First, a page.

RBS to cut 550 staff and replace them with “robo-advisers”
The move comes after RBS discovered that owners of small businesses were suing the bank for losses caused to them by its global restructuring groupReuters

Royal Bank of Scotland (RBS) has decided to trim its workforce. It will cut 550 jobs across its investment advice and protection teams, which provide tips and advice on various financial products. These employees are expected to be replaced with so-called "robo-advisers".

About 200 of these redundancies will be at its advice team. The move follows the bank's decision to shrink the team, which will now only provide service to those who have more than £250,000 (€323,024, $359,573) to invest. The bank's protection team, which offers advice on life insurance and other products, will see about 200 of their staff let go.

The task of these employees, who will be asked to go, will now be performed by a new automated system that the Edinburgh-headquartered bank is expected to introduce. The new system will ask a list of questions to customers and offer advice to them on the basis of their responses.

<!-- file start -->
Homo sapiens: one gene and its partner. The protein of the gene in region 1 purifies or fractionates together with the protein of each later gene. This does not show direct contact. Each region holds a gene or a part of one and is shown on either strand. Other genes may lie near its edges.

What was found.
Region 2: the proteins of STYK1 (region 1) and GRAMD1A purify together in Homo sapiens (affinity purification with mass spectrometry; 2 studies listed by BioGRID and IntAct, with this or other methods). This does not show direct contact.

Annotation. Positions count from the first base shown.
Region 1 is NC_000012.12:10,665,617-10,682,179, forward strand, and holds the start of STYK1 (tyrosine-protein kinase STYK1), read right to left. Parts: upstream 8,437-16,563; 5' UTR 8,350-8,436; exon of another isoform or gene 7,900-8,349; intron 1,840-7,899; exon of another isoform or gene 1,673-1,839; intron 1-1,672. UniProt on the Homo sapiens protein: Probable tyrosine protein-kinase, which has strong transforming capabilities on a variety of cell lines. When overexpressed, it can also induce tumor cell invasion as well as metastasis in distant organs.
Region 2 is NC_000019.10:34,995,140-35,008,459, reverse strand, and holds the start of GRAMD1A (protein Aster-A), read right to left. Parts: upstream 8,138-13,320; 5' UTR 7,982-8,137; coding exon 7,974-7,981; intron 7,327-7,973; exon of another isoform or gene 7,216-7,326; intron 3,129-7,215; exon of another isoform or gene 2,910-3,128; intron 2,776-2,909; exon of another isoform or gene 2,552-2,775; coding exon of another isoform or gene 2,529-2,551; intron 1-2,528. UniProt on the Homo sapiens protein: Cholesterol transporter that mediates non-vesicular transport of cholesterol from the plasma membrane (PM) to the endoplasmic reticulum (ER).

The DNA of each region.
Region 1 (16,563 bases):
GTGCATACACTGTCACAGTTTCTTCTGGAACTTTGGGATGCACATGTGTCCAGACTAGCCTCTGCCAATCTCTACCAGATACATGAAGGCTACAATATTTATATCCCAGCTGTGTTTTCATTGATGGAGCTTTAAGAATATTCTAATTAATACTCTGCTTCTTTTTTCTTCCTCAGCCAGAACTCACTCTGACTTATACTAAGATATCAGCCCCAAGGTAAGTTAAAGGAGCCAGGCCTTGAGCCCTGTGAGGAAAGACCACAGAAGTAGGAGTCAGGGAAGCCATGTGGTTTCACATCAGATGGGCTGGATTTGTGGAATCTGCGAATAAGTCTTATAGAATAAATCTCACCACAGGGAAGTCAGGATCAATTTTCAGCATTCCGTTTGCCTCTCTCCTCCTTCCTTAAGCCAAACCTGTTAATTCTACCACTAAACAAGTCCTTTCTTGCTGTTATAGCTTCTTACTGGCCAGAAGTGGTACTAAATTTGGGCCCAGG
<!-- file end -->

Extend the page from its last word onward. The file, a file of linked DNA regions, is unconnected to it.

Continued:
The staff cut will help the bank save costs, considering it posted an annual loss of about £2bn for 2015 in February, marking its eight successive annual loss. It will also act as a response to the retail distribution review, the revamp of the 2013 financial regulation, which made it unprofitable for banks to offer investment advice to its customers who had little money to invest.

A RBS spokesman said, "We want to help as many customers as possible invest their money in the right way for them. The demand for face-to-face investment advice is changing. Our customers increasingly want to bank with us using digital technology. As a result, we are scaling back our face-to-face advisers and significantly investing in an online investing platform that enables us to help a new group of customers with as little as £500 to invest."

The move also comes after RBS discovered that it could be sued by owners of small businesses. These businessmen claim to have lost money because of the actions of RBS's global restructuring group (GRG), which handled business customers before it was eventually shut down.

The RBS Litigation Group (RGL) said, "[It had] raised funds to begin the process of building legal claims against RBS". James Hayward, chief executive at RGL said, "Owners of SME businesses damaged or destroyed by the actions of GRG have been looking for a group to take their claims to court and win compensation for their losses."

Arguing that it was ordinary hardworking people who had suffered and not the financial institutions or fund managers, Hayward said, "RBS's actions have destroyed businesses, livelihoods and in many cases the lives of their owners, so I am delighted we have funding in place to begin the process towards taking action against those responsible."

While Enyo Law has been hired by RGL to be advised on the claims, the RBS spokesperson responded, "We believe we have a strong case and will defend these claims vigorously."